Rinaldi downplayed his role, saying in the overall scheme of things he is a minor player.

“Compared to all of the volunteers here, my role is small,” he said. “This building provides a safe, secure atmosphere for children to learn. And that is important because I have always believed that our children are our future.”

Maddon said he and all those involved, despite some criticism, know that what is being done at the center is the right thing and it has shown great results.


‘Bring it on’

Maddon said he didn’t feel comfortable when he went to Chicago to manage the Cubs, leaving his old job with Tampa Bay.

“But that’s the worst reason to stay anywhere,” he said. “You have to always challenge yourself. And that’s what we did here. If people want to be critical, then I say bring it on. I’m a product of the old school — of loyalty, trust and to always be there when you’re needed.”

Maddon said he knew back in 2010 that the people of Hazleton needed help.

“And they need it every day, not just at the holidays,” he said. “To the critics, I say come to the center and see what’s going on and meet the kids in this building. Those with dissenting voices, well, they just don’t get it.”

Curry said the work that goes on every day at the center “is magic.” He said the volunteers show the kids that “we care about them,” giving them hope for the future.

“And let me just say that we would not be here if not for Joe and Jaye Maddon,” Curry said. “And with this center, Hazleton’s best days are ahead of us.”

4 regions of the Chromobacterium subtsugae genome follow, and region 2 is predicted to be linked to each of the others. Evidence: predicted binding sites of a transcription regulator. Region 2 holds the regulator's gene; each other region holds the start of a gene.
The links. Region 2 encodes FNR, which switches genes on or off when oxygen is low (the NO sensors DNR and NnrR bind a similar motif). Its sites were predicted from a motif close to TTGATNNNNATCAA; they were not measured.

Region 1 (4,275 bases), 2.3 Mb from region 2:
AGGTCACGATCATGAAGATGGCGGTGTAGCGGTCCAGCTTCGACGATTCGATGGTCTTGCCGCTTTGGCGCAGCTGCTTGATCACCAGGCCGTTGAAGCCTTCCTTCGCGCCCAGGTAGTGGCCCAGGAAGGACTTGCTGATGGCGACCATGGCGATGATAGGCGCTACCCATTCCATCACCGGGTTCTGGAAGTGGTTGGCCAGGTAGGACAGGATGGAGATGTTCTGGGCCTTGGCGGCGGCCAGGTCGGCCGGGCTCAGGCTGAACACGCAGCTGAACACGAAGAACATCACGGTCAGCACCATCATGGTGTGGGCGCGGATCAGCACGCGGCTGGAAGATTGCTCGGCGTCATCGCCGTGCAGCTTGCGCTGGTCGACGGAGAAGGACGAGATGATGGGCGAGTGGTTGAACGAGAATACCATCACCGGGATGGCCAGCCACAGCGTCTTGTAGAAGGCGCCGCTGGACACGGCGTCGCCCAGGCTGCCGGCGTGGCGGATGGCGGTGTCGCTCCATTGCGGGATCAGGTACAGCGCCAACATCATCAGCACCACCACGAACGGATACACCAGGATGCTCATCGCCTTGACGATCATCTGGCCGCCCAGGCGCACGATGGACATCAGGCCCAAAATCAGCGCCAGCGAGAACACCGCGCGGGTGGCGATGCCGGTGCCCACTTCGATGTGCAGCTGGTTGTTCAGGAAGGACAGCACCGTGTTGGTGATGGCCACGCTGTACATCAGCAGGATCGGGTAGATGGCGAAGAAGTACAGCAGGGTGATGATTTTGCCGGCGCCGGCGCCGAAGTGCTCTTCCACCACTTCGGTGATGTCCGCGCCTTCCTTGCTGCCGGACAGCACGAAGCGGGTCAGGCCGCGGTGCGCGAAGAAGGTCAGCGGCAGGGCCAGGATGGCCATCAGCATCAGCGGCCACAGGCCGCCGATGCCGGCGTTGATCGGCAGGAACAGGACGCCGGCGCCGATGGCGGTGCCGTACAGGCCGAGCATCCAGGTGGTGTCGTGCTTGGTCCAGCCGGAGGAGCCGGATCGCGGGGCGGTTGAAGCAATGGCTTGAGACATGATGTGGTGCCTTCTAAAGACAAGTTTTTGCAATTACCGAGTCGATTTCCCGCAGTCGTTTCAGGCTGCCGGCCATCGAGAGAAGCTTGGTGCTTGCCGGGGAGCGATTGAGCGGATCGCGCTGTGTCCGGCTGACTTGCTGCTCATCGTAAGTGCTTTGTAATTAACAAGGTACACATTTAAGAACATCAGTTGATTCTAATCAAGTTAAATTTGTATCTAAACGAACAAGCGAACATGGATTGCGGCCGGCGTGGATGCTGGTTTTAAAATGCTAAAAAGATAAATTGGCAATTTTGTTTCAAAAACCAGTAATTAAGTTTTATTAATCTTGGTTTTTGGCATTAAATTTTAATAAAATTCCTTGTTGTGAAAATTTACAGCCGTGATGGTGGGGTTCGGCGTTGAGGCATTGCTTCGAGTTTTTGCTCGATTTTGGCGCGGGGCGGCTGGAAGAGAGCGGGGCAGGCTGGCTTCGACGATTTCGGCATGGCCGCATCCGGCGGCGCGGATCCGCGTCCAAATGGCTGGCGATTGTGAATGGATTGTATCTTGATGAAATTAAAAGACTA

Weekend of events

The groundbreaking kicked off a long weekend of events featuring Maddon, manager of the World Series champion Chicago Cubs.

On Friday, Maddon will host “Around the Horn with Joe Maddon & Friends” — a night of casino “gambling” and fun with celebrity stars at Valley Country Club to benefit the Hazleton Integration Project.

Saturday will be “Joe Maddon Day” in Hazleton. The Cubs’ skipper will be honored by officials representing state, county and city governments. Doors open to the public at 6 p.m. at the Hazleton One Community Center.

Beginning at noon Sunday, Maddon and volunteers at the center will serve the traditional “Thanksmas” meal for economically disadvantaged families.

U.S. Rep. Lou Barletta, R-Hazleton, is a lifelong friend of Maddon. Both attended Hazleton High School — Maddon graduated in 1972 and Barletta in 1973.

“We are all very proud of him,” Barletta said of Maddon. “He’s the same Joey Maddon from Hazleton, and he has never forgotten where he came from. The kids are learning every day at the center, and it has really played a significant role in bringing the community together.”

Maddon said he loves returning to his hometown to “walk on the same dirt” he played on when he was a kid.

“This is where I grew up and, in 2010, it appeared that Hazleton was going in the wrong direction,” he said. “Finally, in 2010, my wife and I decided we had enough and we decided to so something. Nothing is ever accomplished by talking about it — you have to be willing to do something.”

Chicago Cubs manager Joe Maddon is videotaped as he talks to the media after a groundbreaking for a new playground at the Hazleton One Community Center on Thursday.

Rossanna Gabriel, Frank DeAndrea, William Rinaldi, Joe Maddon and Elaine Curry toss dirt up in the air during the groundbreaking ceremony.

Reach Bill O’Boyle at 570-991-6118 or on Twitter @TLBillOBoyle.